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[Correspondence] Malaria eradication

Sa, 25/04/2020 - 00:00
The Lancet Commission on Malaria Eradication1 is funded by the Bill & Melinda Gates Foundation. Unsurprisingly, therefore, the Commission's report reflects the Foundation's approach to global health,2 presenting the three main challenges to eradication as operational, biological, and financial.1 However, deep-rooted political and economic factors are the key to understanding the global distribution of malaria: Nigeria (53·7 million cases, 25%) and DR Congo (25·0 million, 11%) account for over a third of the total burden of global malaria;1 and it is not a coincidence that Nigeria (95·9 million) and DR Congo (63·7 million) are also the two countries with the highest number of people living in extreme poverty—defined as living on under US$1·90 a day.

[Correspondence] Malaria eradication

Sa, 25/04/2020 - 00:00
The report of the Lancet Commission on Malaria Eradication1 outlines the case for eradication of the disease within a generation without providing specific timelines for this aspirational goal. The public health definition of eradication by WHO and the International Task Force for Disease Eradication is specific: “the permanent reduction to zero of the worldwide incidence of infection caused by a specific pathogen as a result of deliberate efforts with no risk of reintroduction.”2

[Correspondence] Malaria eradication

Sa, 25/04/2020 - 00:00
One could argue that, considering the proliferation of the Lancet Commissions, a commission about malaria eradication was inevitable. Still, it qualifies as classic bypassing that the Lancet Commission on Malaria Eradication1 worked in parallel to the pre-existing WHO Strategic Advisory Group on Malaria Eradication (SAGme).2 This duplication of efforts and findings has tilted the discussions around the Commission's report and manifesto1 towards two narrow issues. First, there was predominantly a sense of relief to see some degree of agreement between the Commission and SAGme.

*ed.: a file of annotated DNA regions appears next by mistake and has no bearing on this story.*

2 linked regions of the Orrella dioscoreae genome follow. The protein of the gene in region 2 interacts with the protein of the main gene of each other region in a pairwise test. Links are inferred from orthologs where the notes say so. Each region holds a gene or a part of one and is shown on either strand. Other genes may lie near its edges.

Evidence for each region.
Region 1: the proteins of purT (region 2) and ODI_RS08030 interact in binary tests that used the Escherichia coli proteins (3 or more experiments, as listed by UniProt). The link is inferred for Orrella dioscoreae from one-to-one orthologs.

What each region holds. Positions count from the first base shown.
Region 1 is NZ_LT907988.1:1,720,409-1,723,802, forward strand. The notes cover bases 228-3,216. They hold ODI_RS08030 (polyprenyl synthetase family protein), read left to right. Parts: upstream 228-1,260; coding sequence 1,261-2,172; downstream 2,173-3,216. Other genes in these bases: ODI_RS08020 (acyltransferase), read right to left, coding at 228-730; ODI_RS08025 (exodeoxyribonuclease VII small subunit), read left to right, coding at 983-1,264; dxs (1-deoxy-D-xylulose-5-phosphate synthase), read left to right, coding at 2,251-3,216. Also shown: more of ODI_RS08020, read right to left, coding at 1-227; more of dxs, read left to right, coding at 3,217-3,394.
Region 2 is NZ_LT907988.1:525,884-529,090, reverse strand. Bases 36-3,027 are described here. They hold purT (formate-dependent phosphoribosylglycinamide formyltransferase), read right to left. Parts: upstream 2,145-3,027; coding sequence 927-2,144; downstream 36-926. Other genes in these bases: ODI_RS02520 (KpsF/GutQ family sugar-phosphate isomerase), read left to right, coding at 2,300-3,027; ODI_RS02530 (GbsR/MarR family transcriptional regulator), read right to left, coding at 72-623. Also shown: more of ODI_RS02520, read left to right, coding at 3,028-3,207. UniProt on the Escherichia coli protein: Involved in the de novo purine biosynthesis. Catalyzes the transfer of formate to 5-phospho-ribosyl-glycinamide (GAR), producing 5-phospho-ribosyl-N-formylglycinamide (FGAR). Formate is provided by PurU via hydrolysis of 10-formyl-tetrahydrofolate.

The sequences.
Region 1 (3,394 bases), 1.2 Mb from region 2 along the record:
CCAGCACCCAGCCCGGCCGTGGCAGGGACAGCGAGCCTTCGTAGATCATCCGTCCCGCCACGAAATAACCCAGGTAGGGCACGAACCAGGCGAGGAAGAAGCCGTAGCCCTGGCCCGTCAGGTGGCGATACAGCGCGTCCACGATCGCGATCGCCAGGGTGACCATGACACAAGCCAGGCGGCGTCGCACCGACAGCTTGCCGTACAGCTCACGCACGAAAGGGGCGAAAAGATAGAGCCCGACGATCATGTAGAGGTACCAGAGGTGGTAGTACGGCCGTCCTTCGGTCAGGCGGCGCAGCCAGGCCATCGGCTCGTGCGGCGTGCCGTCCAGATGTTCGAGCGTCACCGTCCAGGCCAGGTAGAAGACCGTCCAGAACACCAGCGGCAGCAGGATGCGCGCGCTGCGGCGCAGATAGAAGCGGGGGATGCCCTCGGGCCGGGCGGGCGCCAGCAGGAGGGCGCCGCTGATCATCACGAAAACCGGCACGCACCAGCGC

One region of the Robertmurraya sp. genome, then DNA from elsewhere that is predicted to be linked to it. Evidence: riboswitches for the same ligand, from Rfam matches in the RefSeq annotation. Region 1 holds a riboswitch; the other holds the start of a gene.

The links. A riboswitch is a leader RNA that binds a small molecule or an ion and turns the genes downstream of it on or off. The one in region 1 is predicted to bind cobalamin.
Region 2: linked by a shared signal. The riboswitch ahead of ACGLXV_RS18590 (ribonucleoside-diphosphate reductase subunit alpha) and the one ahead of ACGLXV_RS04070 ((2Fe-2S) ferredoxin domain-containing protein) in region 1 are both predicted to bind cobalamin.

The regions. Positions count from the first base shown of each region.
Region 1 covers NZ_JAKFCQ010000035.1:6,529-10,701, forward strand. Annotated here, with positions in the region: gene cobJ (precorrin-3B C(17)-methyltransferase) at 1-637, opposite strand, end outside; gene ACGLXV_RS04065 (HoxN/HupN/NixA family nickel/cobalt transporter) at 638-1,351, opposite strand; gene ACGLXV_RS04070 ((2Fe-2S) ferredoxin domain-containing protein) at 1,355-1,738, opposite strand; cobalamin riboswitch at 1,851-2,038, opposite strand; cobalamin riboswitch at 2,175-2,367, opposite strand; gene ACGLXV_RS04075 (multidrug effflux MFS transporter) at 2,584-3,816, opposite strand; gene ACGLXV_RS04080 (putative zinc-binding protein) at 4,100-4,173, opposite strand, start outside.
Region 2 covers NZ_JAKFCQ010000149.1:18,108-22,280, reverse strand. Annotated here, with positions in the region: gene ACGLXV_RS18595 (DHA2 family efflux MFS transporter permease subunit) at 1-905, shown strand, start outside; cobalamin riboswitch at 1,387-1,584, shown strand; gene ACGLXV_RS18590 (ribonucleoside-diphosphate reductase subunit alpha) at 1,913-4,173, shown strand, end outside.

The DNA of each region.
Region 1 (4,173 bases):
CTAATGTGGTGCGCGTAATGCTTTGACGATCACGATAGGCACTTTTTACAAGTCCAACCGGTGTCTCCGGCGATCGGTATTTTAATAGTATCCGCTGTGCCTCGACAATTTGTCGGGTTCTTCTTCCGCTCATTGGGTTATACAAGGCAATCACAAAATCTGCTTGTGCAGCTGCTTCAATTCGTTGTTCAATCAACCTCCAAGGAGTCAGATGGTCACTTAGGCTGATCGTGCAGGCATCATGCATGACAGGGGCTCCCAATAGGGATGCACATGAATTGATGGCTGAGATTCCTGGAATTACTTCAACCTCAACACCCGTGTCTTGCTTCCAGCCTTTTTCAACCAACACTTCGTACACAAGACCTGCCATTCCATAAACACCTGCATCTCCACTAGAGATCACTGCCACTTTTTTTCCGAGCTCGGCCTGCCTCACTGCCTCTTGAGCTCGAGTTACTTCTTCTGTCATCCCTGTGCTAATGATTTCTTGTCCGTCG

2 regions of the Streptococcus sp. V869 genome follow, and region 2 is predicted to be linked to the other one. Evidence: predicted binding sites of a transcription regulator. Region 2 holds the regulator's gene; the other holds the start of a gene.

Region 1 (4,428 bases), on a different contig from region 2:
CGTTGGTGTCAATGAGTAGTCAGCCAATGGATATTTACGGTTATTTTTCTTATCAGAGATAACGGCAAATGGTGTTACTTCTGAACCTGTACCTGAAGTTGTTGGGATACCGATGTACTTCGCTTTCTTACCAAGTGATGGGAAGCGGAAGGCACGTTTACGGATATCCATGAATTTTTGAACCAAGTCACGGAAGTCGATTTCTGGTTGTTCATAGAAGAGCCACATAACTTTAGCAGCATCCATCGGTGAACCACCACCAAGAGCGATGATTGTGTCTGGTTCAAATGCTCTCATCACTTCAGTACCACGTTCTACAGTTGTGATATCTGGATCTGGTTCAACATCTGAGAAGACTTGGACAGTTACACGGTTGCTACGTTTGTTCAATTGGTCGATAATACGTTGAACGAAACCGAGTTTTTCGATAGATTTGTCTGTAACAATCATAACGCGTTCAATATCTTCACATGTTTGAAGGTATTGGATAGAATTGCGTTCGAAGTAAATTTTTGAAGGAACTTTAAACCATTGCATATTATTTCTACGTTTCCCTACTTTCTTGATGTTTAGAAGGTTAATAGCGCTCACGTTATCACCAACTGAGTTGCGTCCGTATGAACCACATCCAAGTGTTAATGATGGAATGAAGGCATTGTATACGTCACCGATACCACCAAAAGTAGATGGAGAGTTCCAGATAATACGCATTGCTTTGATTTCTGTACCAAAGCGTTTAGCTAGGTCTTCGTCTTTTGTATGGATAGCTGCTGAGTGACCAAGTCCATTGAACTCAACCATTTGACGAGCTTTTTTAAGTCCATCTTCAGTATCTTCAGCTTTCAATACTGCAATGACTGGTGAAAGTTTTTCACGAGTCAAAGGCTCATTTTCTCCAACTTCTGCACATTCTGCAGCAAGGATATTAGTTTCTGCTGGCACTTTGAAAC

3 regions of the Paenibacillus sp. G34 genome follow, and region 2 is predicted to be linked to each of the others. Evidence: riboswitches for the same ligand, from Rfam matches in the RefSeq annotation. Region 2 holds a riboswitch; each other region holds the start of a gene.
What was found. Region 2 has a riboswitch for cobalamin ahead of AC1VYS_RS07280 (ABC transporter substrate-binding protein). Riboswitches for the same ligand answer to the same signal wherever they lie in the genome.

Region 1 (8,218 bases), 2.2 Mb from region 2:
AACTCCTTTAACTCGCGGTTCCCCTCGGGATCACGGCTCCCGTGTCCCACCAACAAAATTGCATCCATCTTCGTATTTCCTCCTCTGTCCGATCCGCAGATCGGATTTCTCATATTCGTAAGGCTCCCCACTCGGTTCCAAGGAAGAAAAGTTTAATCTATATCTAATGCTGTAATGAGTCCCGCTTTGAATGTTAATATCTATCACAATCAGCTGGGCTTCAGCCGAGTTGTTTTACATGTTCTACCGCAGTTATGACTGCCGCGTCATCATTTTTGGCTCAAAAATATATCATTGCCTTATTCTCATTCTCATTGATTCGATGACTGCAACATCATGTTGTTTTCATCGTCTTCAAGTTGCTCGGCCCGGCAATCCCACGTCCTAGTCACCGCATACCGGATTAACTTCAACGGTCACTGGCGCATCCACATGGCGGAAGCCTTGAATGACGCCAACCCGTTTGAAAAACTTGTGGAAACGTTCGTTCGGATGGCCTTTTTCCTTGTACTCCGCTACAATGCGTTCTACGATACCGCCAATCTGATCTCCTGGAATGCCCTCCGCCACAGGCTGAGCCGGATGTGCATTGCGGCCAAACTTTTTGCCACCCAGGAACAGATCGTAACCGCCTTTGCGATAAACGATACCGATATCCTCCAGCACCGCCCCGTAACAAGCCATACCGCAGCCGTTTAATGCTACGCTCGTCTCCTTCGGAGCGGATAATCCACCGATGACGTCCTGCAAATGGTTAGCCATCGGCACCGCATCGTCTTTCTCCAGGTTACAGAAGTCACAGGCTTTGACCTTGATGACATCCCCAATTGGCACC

[Correspondence] Malaria eradication – Authors' reply

Sa, 25/04/2020 - 00:00
We thank our colleagues for their thoughtful letters in response to the report of the Lancet Commission on Malaria Eradication.1,2

[Articles] Effectiveness of reactive focal mass drug administration and reactive focal vector control to reduce malaria transmission in the low malaria-endemic setting of Namibia: a cluster-randomised controlled, open-label, two-by-two factorial design tr

Sa, 25/04/2020 - 00:00
In a low malaria-endemic setting, rfMDA and RAVC, implemented alone and in combination, reduced malaria transmission and should be considered as alternatives to RACD for elimination of malaria.

[Articles] Clopidogrel versus ticagrelor or prasugrel in patients aged 70 years or older with non-ST-elevation acute coronary syndrome (POPular AGE): the randomised, open-label, non-inferiority trial

Sa, 25/04/2020 - 00:00
In patients aged 70 years or older presenting with NSTE-ACS, clopidogrel is a favourable alternative to ticagrelor, because it leads to fewer bleeding events without an increase in the combined endpoint of all-cause death, myocardial infarction, stroke, and bleeding. Clopidogrel could be an alternative P2Y12 inhibitor especially for elderly patients with a higher bleeding risk.

[Clinical Picture] Bilateral pseudohypopyon causing white eyes in a patient with lymphoma

Sa, 25/04/2020 - 00:00
A 48-year-old man came to our eye clinic because his vision had been deteriorating over the previous 3 weeks; he had no pain and no other eye symptoms.

[Comment] Timing of renal replacement therapy in acute kidney injury: case closed?

Ve, 24/04/2020 - 00:30